Bees with varroa mite

The research conducted in Hawaii by researchers at Sheffield University, the Marine Biological Association, FERA and University of Hawaii, and reported in the journal Science (8 June 2012), showed how Varroa caused DWV – a known viral pathogen – to increase its frequency among honey bee colonies from 10% to 100%. This change was accompanied by a million-fold increase in the number of virus particles infecting each honey bee and a massive reduction in viral strain diversity leading to the emergence of a single ‘virulent’ DWV strain. As the mite and new virulent strain of virus becomes established across the Hawaiian islands the new emerging viral landscape will mirror that found across the rest of the world where Varroa is now established.

This ability of a mite to permanently alter the honey bee viral landscape may by a key factor in the recent colony collapse disorder (CCD) and over-wintering colony losses (OCL) as the virulent pathogen strain remains even after the mites are removed.

Honey bee populations can experience spectacular crashes. The most recent being the well publicized colony collapse disorder (CCD), but its cause remains a mystery.

Varroa is a large mite (~1.5mm x1mm) that lives on the surface of honeybees, feeding off their blood and reproducing on their developing brood.

The arrival and spread of Varroa across the Hawaiian Islands offered a unique opportunity during 2009 and 2010 to track the evolutionary change in the honey bee virus landscape.

The mite facilitates the spread of viruses by acting as a viral reservoir and incubator, although four bee viruses often associated with CCD (Kashmir bee, Slow paralysis, Acute bee paralysis and Israeli acute paralysis virus) were not influenced by Varroa in Hawaii.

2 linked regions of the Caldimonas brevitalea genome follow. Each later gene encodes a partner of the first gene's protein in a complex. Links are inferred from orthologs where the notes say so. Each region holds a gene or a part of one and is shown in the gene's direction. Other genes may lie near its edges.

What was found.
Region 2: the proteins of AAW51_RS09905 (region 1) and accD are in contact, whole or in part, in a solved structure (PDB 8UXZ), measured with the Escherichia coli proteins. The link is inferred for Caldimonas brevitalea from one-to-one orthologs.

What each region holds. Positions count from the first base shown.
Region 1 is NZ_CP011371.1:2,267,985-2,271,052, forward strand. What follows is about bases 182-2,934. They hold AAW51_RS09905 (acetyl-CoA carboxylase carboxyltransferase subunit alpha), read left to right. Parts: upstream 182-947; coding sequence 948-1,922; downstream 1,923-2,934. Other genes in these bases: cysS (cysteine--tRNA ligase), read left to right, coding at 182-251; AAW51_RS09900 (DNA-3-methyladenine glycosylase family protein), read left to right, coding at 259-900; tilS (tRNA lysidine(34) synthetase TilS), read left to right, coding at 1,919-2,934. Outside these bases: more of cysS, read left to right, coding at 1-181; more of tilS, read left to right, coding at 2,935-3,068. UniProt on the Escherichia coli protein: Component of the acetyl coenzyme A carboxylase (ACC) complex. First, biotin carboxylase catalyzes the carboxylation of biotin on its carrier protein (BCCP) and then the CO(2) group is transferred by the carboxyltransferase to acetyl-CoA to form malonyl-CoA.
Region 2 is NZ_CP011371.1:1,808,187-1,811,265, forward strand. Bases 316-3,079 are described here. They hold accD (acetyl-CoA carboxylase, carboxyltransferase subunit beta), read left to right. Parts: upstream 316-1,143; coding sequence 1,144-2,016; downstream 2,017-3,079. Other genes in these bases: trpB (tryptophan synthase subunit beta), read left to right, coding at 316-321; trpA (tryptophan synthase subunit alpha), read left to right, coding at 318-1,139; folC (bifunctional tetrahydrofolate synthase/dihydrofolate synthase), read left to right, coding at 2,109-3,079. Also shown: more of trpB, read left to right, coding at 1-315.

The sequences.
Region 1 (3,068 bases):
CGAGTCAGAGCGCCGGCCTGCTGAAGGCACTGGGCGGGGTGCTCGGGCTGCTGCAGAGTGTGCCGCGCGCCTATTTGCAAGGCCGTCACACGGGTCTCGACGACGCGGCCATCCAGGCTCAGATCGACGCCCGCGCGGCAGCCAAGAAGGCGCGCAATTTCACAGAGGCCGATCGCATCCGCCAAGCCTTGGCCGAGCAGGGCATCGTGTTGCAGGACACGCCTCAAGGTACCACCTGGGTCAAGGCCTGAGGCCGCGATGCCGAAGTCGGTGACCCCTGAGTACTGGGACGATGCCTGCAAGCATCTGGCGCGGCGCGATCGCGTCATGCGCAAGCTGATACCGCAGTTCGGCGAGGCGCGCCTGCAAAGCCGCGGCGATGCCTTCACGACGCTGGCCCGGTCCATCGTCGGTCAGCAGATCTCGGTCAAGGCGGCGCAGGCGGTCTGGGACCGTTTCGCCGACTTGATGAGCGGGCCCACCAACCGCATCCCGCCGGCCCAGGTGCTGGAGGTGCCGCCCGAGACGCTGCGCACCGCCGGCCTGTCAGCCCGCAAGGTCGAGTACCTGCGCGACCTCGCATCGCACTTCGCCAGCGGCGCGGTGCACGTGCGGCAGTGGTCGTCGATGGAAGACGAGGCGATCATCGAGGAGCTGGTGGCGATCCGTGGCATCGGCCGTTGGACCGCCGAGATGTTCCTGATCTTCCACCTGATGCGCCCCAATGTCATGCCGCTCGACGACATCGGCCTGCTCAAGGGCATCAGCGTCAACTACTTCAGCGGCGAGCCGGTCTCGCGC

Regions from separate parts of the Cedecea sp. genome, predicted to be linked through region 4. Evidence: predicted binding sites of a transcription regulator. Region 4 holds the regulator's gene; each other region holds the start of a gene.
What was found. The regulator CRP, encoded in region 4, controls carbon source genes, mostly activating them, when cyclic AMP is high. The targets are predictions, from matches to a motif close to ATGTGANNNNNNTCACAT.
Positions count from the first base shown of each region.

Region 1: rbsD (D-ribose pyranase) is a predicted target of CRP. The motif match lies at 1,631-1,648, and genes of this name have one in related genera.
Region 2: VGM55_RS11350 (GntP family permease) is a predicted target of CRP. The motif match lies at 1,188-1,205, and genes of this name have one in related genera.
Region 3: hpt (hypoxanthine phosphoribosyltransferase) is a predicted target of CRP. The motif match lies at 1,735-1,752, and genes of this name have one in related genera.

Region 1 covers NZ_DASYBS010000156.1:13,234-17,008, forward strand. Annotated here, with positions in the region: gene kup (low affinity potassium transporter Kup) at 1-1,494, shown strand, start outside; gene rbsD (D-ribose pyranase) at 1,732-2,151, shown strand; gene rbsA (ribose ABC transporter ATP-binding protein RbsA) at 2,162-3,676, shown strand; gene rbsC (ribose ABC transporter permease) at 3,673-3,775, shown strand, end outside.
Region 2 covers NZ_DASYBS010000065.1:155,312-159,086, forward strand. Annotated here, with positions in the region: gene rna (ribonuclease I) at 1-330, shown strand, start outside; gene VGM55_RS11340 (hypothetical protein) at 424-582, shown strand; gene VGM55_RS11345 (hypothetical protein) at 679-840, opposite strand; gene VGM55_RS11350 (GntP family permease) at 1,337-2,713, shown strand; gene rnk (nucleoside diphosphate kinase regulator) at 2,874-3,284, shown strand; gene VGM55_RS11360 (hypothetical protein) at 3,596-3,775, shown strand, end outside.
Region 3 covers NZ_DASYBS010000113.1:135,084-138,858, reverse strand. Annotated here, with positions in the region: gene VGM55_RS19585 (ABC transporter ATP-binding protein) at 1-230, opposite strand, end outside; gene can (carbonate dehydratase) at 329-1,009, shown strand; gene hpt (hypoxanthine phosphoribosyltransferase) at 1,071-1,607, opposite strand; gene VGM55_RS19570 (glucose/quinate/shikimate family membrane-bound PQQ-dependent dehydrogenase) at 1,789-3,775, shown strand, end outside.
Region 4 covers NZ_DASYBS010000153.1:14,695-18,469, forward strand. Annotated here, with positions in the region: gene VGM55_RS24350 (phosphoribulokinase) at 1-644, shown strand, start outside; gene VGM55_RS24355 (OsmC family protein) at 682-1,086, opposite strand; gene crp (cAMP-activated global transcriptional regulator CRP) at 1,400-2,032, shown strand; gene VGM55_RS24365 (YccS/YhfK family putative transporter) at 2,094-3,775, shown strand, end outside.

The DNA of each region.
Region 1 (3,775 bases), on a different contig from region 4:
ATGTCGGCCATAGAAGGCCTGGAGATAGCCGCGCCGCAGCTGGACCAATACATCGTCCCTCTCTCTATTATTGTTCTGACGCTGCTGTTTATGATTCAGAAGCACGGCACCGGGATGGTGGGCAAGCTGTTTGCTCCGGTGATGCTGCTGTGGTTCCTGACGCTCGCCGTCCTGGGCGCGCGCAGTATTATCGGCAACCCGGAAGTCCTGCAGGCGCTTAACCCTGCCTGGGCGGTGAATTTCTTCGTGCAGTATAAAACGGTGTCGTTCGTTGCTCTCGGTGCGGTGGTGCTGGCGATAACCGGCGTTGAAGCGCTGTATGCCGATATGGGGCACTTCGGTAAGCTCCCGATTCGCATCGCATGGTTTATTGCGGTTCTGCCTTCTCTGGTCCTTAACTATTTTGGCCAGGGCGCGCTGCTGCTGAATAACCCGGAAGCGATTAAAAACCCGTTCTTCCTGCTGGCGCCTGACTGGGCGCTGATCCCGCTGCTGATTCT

One bee virus, the Deformed Wing Virus (DWV), has been implicated in colony losses, for example over wintering colony losses (OCL), as it appears to become ubiquitous wherever Varroa occurs.

DWV is naturally transmitted between bees via feeding or during mating. However, the mites introduce DWV directly into the bee’s blood while feeding so creating a new viral transmission route that bypasses many of the bees’ natural defensive barriers.

DWV is a tiny virus similar in structure to polio or foot and mouth virus and has only 9 genes.

DWV infected bees may display the classic wing deformity, but the vast majority of infected bees do not show any morphological signs of infection.

The dominant strain found on Oahu and now Big Island is identical to that found in other areas of the world indicating that the situation on Hawaii is a mirror to what has happened right across the globe.

Based on comparisons between the 2009 and 2010 the changes in viral diversity associated with Varroa appear stable and persist even after the parasite levels are reduced via mite treatments.

 

Queen of the Sun: What are the Bees Telling Us?

Media Release:

The Kohala Center invites you to “Queen of the Sun: What are the bees telling us?playing November 9 -11 at 7 pm at Honoka’a People’s Theatre. Queen of the Sun is a profound, alternative look at the global honeybee crisis from Taggart Siegel, award-winning director of The Real Dirt on Farmer John (showing in Honoka’a @ 5 pm on Nov 9 & 11). Special event night on Wednesday, November 10th with local beekeepers.